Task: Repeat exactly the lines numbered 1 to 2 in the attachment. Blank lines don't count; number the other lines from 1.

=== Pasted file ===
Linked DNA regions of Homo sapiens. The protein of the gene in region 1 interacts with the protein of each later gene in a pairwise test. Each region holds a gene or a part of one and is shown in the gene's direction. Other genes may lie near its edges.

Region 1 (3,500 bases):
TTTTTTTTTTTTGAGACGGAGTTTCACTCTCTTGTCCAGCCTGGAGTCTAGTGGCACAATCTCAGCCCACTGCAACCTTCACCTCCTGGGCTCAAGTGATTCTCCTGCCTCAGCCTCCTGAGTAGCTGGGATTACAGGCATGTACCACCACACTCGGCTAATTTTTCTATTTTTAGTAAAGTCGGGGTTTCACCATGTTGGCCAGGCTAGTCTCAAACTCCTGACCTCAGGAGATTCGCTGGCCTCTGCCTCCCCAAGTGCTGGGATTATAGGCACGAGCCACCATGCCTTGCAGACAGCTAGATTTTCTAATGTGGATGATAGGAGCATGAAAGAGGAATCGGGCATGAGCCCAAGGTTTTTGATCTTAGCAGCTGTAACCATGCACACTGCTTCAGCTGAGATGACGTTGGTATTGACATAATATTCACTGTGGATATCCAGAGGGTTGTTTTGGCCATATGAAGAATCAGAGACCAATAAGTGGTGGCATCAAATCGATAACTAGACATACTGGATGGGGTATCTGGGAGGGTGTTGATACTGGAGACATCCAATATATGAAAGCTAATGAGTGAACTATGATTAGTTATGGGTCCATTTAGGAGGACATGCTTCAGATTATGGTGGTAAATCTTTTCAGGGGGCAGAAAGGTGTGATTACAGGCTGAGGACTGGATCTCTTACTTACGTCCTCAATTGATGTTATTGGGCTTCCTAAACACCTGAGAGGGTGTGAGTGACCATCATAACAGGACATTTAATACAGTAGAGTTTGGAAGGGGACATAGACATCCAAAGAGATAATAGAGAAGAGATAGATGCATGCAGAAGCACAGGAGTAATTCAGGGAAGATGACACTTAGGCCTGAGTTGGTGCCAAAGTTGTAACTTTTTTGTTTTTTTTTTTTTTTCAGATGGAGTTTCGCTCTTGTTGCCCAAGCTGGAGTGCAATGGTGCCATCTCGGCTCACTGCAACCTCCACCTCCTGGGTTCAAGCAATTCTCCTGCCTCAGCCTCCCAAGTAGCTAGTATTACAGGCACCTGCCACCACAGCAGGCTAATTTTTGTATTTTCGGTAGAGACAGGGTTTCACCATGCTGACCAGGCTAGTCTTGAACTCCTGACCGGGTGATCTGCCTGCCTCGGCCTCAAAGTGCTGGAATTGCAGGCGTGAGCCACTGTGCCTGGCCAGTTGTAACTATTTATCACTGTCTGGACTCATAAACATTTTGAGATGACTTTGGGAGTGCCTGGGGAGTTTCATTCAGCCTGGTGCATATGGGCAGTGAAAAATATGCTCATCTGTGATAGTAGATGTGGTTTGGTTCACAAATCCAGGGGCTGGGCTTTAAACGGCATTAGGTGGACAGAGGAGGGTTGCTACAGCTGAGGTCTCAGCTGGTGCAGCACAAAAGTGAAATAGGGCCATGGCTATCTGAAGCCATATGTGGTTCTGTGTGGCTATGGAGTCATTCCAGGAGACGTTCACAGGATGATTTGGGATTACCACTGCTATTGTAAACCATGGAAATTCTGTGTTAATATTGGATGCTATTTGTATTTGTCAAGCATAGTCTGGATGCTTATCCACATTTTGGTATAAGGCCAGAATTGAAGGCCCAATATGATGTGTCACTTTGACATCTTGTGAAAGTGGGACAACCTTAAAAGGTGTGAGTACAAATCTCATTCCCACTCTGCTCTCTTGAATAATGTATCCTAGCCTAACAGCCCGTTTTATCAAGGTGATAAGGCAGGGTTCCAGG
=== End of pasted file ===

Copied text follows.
Linked DNA regions of Homo sapiens. The protein of the gene in region 1 interacts with the protein of each later gene in a pairwise test. Each region holds a gene or a part of one and is shown in the gene's direction. Other genes may lie near its edges.

Region 1 (3,500 bases):